Even if Nader turns out to be right on this question, what is he building for the long haul, other than a personal following? The Green Party and independent progressives should not be aligning themselves within a political party-like campaign with people and political forces like Choate, Verney and Newman. Such an alliance, if it happened, would be a classic example of an unstable and seriously problematic tactical alliance that will go nowhere afterwards. On issues like electoral reform, fine, but these are not the political forces we should be aligning with as we work towards a strong and principled independent political party. Our focus should be on outreach to and the building of working relationships with activists in communities of color, the women's movement, working-class based community organizations, groups like the Labor Party, lgbt people-in other words, with constituencies which are generally progressive.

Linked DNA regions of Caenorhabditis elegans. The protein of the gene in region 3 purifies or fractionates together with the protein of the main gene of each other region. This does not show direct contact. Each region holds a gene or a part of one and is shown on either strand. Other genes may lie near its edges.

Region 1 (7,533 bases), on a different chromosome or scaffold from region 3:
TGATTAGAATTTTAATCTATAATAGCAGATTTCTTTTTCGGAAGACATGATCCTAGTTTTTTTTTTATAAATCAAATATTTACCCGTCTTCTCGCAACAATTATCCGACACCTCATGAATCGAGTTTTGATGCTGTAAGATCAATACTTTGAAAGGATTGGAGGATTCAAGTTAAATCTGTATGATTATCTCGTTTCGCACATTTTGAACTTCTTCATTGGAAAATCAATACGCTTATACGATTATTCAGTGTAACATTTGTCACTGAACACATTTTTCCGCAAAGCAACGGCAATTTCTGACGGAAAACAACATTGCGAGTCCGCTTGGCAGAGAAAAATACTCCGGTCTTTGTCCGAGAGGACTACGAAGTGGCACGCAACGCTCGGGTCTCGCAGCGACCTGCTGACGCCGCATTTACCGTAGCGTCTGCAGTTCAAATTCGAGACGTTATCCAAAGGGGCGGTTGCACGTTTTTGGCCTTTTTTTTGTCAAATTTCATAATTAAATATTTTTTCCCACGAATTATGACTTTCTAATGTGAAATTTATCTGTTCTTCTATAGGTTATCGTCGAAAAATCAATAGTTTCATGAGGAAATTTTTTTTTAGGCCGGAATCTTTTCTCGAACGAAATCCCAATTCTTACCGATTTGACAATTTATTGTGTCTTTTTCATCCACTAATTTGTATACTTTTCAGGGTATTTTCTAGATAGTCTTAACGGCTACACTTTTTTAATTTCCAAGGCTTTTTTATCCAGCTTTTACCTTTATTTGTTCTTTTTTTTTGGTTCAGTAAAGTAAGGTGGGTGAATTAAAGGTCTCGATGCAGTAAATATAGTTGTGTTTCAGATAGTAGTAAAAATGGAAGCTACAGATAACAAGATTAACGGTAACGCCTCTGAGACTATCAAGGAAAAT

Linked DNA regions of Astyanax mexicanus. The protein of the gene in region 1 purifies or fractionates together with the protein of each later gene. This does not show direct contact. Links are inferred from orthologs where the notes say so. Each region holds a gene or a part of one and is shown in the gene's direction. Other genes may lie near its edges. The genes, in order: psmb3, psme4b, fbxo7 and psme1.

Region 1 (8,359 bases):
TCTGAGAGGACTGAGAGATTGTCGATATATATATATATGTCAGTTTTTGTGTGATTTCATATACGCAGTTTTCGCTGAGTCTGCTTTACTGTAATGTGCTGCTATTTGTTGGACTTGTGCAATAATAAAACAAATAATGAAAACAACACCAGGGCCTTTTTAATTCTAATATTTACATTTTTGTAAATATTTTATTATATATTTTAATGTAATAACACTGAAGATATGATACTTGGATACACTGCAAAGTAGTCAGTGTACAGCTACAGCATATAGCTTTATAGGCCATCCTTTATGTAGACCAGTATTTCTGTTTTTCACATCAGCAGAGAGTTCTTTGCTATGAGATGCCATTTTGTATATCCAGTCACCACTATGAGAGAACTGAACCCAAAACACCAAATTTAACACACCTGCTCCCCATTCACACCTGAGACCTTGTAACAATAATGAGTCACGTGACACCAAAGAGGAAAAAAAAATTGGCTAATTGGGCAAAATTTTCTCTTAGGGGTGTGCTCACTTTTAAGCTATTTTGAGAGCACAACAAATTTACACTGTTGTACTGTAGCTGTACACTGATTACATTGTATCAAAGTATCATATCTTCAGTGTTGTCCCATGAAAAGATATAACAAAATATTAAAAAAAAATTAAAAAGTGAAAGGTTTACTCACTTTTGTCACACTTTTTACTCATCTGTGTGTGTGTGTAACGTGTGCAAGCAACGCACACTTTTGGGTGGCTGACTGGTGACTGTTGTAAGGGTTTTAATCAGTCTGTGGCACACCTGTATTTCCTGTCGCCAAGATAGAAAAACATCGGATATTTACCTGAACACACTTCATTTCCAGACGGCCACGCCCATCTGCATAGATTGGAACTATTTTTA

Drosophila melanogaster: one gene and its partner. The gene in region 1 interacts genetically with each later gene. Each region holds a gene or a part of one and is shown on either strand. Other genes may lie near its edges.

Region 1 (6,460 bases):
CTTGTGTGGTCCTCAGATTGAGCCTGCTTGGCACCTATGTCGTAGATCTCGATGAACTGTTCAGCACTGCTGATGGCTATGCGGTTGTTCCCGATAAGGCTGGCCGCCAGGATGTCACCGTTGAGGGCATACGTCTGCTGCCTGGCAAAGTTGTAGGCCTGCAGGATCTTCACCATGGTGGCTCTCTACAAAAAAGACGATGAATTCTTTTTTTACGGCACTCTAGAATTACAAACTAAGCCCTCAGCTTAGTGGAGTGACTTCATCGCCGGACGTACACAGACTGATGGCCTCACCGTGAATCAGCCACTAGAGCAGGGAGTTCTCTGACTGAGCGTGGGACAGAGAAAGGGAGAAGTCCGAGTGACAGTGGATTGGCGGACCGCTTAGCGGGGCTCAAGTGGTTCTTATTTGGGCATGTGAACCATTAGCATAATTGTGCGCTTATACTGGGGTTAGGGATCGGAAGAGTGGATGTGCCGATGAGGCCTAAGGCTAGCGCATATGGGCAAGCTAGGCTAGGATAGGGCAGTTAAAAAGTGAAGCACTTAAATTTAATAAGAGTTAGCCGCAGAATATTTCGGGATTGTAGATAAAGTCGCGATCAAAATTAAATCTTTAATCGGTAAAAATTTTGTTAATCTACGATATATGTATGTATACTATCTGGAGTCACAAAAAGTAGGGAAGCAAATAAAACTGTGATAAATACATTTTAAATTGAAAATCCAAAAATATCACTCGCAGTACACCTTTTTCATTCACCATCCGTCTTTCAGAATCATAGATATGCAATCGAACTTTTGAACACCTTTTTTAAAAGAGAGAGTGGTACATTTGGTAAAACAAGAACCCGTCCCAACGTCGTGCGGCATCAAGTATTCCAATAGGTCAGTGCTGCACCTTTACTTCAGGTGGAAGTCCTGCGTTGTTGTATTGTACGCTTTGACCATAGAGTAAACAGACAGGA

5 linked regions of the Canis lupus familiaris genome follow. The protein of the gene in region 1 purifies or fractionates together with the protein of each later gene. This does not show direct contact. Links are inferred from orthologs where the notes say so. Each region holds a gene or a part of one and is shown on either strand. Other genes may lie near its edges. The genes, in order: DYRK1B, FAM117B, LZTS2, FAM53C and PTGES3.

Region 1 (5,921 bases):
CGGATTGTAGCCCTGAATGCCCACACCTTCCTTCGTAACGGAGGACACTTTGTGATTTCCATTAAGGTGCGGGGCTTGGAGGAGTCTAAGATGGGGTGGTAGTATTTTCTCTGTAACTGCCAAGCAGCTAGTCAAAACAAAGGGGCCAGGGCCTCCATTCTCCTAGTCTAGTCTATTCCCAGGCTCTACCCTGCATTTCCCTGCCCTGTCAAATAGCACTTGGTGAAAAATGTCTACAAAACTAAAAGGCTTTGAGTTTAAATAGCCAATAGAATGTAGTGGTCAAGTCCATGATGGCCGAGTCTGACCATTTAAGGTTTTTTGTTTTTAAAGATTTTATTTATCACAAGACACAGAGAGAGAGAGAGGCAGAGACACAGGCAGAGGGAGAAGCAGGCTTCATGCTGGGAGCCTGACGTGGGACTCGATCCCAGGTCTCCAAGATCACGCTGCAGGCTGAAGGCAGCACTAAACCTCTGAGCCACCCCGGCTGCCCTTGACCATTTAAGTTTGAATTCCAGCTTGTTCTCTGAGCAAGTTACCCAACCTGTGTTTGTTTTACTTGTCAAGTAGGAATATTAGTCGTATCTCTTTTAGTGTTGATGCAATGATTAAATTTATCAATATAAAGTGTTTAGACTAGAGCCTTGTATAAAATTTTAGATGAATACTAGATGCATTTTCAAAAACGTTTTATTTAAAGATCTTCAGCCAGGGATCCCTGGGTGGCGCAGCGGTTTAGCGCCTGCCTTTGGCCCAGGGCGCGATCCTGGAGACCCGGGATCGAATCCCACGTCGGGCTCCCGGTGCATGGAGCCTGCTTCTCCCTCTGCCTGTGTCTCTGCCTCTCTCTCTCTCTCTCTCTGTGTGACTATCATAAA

So what do I think we should do in 2004?
I have been publicly writing and saying for a year and a half that the Green Party should run a Presidential candidate in 2004. I was open to Nader being such a candidate until I heard him speak in mid-December and began to realize that this was a different person than the one I actively supported in 2000. I did what I could to urge Cynthia McKinney to run, but she ultimately decided not to. So since the beginning of the year I have been supporting former Green Party national counsel David Cobb (www.votecobb.org).
I support David because he has put building the Green Party, the consistently progressive Green Party, as his top agenda item if he is chosen as the GP Presidential candidate. He has also prioritized running his campaign in a way which contributes to getting Bush out of office. He openly supports what he calls a "strategic states" campaign, a much preferable option to working with ex-Reform Party types and prioritizing outreach to Republicans and conservative independents.